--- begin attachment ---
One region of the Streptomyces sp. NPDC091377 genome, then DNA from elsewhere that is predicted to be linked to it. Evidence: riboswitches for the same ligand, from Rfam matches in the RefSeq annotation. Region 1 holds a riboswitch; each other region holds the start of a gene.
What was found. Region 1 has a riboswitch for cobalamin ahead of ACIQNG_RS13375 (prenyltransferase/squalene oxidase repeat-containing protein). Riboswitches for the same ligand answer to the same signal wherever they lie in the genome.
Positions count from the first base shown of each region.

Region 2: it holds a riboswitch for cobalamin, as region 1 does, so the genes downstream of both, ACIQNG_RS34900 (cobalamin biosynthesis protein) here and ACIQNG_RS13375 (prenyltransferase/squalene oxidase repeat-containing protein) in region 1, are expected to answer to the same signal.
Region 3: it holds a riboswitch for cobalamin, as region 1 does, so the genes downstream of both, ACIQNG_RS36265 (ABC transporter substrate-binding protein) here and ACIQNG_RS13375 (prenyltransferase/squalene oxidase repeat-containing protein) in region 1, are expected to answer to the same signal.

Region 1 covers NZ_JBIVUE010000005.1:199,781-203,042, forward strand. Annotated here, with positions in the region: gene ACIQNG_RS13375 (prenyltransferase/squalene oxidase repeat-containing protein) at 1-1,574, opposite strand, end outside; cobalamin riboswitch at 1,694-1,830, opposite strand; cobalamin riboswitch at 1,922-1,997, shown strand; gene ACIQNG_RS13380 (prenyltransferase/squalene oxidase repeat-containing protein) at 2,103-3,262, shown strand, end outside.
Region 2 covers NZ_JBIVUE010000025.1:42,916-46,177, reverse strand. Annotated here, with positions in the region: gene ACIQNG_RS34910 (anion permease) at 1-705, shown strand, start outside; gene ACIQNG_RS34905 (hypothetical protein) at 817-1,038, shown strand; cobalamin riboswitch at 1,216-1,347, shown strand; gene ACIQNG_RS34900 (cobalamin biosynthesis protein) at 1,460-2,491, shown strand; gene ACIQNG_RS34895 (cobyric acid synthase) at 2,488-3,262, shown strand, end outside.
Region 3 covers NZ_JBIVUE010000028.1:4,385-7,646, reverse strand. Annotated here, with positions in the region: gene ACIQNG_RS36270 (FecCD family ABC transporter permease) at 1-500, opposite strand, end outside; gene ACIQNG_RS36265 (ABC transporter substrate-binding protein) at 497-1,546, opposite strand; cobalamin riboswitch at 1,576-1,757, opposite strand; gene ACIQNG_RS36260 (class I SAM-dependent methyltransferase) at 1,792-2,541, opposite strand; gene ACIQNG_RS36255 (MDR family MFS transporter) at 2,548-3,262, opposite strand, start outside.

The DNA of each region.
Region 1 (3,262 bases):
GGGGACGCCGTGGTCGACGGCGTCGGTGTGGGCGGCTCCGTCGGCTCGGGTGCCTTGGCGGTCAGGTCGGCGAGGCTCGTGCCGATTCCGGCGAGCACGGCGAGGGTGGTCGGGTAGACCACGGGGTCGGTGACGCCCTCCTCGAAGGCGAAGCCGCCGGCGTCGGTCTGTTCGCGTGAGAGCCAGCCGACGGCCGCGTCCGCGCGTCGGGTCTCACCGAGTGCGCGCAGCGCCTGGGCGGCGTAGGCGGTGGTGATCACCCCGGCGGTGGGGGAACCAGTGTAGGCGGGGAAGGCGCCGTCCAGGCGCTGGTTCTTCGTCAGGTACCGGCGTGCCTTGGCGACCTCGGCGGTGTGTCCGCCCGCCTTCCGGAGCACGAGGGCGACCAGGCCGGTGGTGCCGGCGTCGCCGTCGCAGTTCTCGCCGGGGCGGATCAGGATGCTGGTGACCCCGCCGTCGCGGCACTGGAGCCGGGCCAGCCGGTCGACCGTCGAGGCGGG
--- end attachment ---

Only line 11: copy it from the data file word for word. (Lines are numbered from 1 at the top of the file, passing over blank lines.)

GGGGACGCCGTGGTCGACGGCGTCGGTGTGGGCGGCTCCGTCGGCTCGGGTGCCTTGGCGGTCAGGTCGGCGAGGCTCGTGCCGATTCCGGCGAGCACGGCGAGGGTGGTCGGGTAGACCACGGGGTCGGTGACGCCCTCCTCGAAGGCGAAGCCGCCGGCGTCGGTCTGTTCGCGTGAGAGCCAGCCGACGGCCGCGTCCGCGCGTCGGGTCTCACCGAGTGCGCGCAGCGCCTGGGCGGCGTAGGCGGTGGTGATCACCCCGGCGGTGGGGGAACCAGTGTAGGCGGGGAAGGCGCCGTCCAGGCGCTGGTTCTTCGTCAGGTACCGGCGTGCCTTGGCGACCTCGGCGGTGTGTCCGCCCGCCTTCCGGAGCACGAGGGCGACCAGGCCGGTGGTGCCGGCGTCGCCGTCGCAGTTCTCGCCGGGGCGGATCAGGATGCTGGTGACCCCGCCGTCGCGGCACTGGAGCCGGGCCAGCCGGTCGACCGTCGAGGCGGG